In my last post I talked about using manual mode when shooting concerts because of the rapidly changing lights. And while I shoot in manual mode, that doesn’t mean I completely ignore my cameras built in light meter reading. As with all photography, the real trick is to use the best metering mode for the job, and when it comes to concert photography that is the spot metering mode. Now since I use manual mode the light meter reading doesn’t actually do anything except give me a reading of what the camera thinks the correct exposure should be.
Since the spot meter only takes into account a very small part of the overall scene, very dark or very bright backgrounds will not affect the meter reading. So those crazy moving lights don’t affect the spot meter readings as much as they do with the other metering modes. As you can see from the two images, it works the same if the background is really dark or really bright. Keeping the spot meter focused on the important part of the image gives me the feed back that helps me get the best exposure possible. The focus point and the spot metering point in both images is on the face of the performer.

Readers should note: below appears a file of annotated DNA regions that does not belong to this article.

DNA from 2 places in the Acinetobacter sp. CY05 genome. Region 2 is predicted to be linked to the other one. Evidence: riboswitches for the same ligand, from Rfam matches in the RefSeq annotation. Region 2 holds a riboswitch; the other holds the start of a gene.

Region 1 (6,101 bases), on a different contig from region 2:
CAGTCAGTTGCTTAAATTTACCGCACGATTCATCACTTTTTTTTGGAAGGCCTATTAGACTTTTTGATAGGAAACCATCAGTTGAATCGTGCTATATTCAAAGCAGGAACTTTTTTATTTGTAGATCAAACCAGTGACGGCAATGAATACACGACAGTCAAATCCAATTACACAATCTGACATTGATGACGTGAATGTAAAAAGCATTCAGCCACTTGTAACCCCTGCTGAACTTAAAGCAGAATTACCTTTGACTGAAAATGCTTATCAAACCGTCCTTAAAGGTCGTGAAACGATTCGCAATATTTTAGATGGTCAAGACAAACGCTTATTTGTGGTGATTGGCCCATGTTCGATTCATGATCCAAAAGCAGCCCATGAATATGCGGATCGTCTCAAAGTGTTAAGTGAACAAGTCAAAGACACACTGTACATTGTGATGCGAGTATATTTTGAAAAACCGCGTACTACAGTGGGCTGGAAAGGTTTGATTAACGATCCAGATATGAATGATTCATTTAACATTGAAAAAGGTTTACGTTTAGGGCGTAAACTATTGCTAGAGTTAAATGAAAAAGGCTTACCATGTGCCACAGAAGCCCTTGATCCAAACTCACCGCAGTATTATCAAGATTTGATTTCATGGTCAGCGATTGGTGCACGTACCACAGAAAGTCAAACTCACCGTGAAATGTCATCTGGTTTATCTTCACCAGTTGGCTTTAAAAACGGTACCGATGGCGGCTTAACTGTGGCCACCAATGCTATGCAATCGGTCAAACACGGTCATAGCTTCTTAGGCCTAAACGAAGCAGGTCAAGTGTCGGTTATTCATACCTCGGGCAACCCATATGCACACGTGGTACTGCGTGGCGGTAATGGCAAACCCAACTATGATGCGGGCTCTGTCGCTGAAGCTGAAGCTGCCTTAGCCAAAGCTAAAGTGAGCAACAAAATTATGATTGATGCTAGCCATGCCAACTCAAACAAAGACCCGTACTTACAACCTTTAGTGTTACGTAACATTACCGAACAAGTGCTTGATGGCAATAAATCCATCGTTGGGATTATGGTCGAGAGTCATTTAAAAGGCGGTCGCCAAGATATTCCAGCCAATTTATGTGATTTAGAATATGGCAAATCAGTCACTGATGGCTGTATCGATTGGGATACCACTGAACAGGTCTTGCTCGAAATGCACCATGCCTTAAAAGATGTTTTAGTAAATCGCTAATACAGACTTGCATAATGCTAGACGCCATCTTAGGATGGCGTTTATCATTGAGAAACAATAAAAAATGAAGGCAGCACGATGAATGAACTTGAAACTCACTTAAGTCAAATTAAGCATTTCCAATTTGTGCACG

The settings that I start with when shooting a concert are the same every time, but they change as I see what the lights are doing. Some bands like to have low lights, some like it very bright, others have fast moving strobes and some just have steady spotlights. Each situation requires that I adjust accordingly but here are the starting numbers: 1/160 of a second, f/2.8 and ISO 1600 for concerts indoors or at night, 1/320 of a second f/9 and ISO 200 for concerts outside in bright light. Bruce Hornsby was shot at 1/60 of a second at f/2.8 using ISO 800. Troy Sanders, bassist and vocalist for Mastodon was shot at 1/250 of a second using f/4 and ISO 640.